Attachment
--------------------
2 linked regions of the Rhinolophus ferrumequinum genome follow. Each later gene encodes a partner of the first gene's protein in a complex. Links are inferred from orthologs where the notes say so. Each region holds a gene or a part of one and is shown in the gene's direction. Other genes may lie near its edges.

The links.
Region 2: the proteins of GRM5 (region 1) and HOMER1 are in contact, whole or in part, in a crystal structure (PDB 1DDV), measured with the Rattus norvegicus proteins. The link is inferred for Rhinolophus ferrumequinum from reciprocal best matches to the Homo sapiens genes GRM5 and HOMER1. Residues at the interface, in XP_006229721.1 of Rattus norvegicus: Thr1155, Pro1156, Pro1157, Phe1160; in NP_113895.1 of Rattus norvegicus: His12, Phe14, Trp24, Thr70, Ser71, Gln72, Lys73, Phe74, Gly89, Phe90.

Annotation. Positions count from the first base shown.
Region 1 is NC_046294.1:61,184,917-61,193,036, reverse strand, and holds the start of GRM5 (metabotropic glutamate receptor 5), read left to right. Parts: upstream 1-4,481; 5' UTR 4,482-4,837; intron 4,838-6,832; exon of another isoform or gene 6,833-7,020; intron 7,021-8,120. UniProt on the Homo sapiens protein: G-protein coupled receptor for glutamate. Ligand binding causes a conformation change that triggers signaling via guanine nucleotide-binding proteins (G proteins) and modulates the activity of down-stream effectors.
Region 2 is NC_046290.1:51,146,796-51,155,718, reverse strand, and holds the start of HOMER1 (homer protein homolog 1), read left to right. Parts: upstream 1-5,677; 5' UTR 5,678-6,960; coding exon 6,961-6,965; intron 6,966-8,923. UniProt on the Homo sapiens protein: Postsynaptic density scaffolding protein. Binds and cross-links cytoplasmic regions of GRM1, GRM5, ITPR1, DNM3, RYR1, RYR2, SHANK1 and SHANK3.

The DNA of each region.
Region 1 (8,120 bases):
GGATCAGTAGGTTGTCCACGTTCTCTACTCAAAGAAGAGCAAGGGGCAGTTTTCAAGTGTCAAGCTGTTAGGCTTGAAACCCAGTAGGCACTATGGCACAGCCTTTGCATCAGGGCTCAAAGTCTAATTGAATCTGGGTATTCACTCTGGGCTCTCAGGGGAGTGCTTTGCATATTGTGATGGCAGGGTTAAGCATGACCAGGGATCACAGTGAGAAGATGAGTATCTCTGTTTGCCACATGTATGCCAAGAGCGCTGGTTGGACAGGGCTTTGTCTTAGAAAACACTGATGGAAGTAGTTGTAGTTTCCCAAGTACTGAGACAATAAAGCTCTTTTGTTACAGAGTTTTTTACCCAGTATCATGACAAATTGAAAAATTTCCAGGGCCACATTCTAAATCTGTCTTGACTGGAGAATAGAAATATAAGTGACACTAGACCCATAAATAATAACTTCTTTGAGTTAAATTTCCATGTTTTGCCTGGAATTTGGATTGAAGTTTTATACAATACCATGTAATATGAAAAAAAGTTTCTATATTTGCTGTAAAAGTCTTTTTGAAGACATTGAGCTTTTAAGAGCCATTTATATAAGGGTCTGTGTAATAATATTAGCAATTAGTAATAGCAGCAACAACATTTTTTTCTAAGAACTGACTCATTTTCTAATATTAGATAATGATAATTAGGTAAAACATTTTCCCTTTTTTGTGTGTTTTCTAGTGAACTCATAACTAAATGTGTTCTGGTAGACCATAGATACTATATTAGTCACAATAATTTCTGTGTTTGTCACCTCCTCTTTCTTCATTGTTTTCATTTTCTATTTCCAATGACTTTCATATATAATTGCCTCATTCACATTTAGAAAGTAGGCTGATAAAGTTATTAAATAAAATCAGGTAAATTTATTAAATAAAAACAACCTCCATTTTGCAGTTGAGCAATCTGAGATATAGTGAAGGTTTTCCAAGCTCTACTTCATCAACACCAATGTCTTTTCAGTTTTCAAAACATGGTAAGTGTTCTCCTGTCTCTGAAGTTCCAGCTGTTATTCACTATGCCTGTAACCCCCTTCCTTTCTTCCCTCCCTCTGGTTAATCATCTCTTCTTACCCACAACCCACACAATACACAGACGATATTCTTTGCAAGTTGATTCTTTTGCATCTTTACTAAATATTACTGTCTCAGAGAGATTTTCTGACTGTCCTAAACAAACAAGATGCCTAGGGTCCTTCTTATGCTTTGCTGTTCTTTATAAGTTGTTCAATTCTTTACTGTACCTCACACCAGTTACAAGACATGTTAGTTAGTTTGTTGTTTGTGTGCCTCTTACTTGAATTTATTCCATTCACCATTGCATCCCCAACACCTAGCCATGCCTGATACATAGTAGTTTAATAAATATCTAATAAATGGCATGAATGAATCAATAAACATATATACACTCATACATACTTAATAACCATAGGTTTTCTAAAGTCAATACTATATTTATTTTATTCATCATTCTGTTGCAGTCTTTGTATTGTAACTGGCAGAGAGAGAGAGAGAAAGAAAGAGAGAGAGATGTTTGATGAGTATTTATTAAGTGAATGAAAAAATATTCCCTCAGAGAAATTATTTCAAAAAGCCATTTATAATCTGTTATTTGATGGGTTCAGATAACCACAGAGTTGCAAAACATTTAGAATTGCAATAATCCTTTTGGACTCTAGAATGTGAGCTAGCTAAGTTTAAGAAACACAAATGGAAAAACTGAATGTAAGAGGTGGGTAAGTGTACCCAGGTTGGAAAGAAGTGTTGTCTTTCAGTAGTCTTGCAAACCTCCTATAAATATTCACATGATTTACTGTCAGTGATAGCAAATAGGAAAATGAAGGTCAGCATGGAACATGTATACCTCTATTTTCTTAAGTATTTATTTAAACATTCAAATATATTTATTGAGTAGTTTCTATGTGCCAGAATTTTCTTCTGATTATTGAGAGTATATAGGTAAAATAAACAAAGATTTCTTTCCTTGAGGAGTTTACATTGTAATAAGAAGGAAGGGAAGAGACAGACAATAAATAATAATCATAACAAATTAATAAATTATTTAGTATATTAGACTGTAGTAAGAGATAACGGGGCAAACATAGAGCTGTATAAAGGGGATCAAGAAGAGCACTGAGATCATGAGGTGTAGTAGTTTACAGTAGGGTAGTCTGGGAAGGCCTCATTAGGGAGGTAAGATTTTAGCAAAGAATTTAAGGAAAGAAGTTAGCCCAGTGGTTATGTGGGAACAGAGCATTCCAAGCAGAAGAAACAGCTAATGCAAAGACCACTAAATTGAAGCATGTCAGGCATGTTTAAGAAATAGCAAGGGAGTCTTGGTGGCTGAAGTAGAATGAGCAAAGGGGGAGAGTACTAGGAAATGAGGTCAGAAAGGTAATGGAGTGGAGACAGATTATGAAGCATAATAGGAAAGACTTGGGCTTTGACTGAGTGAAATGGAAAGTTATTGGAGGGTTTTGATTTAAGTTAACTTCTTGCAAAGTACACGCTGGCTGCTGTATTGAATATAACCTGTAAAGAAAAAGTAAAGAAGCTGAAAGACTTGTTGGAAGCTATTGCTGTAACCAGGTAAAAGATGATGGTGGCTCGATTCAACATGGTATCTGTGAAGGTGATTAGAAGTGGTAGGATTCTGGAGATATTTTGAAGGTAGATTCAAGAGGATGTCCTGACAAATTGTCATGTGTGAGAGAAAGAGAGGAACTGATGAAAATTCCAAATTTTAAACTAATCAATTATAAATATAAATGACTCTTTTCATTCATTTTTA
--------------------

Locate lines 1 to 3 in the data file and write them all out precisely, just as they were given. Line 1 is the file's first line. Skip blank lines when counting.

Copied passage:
2 linked regions of the Rhinolophus ferrumequinum genome follow. Each later gene encodes a partner of the first gene's protein in a complex. Links are inferred from orthologs where the notes say so. Each region holds a gene or a part of one and is shown in the gene's direction. Other genes may lie near its edges.

The links.
Region 2: the proteins of GRM5 (region 1) and HOMER1 are in contact, whole or in part, in a crystal structure (PDB 1DDV), measured with the Rattus norvegicus proteins. The link is inferred for Rhinolophus ferrumequinum from reciprocal best matches to the Homo sapiens genes GRM5 and HOMER1. Residues at the interface, in XP_006229721.1 of Rattus norvegicus: Thr1155, Pro1156, Pro1157, Phe1160; in NP_113895.1 of Rattus norvegicus: His12, Phe14, Trp24, Thr70, Ser71, Gln72, Lys73, Phe74, Gly89, Phe90.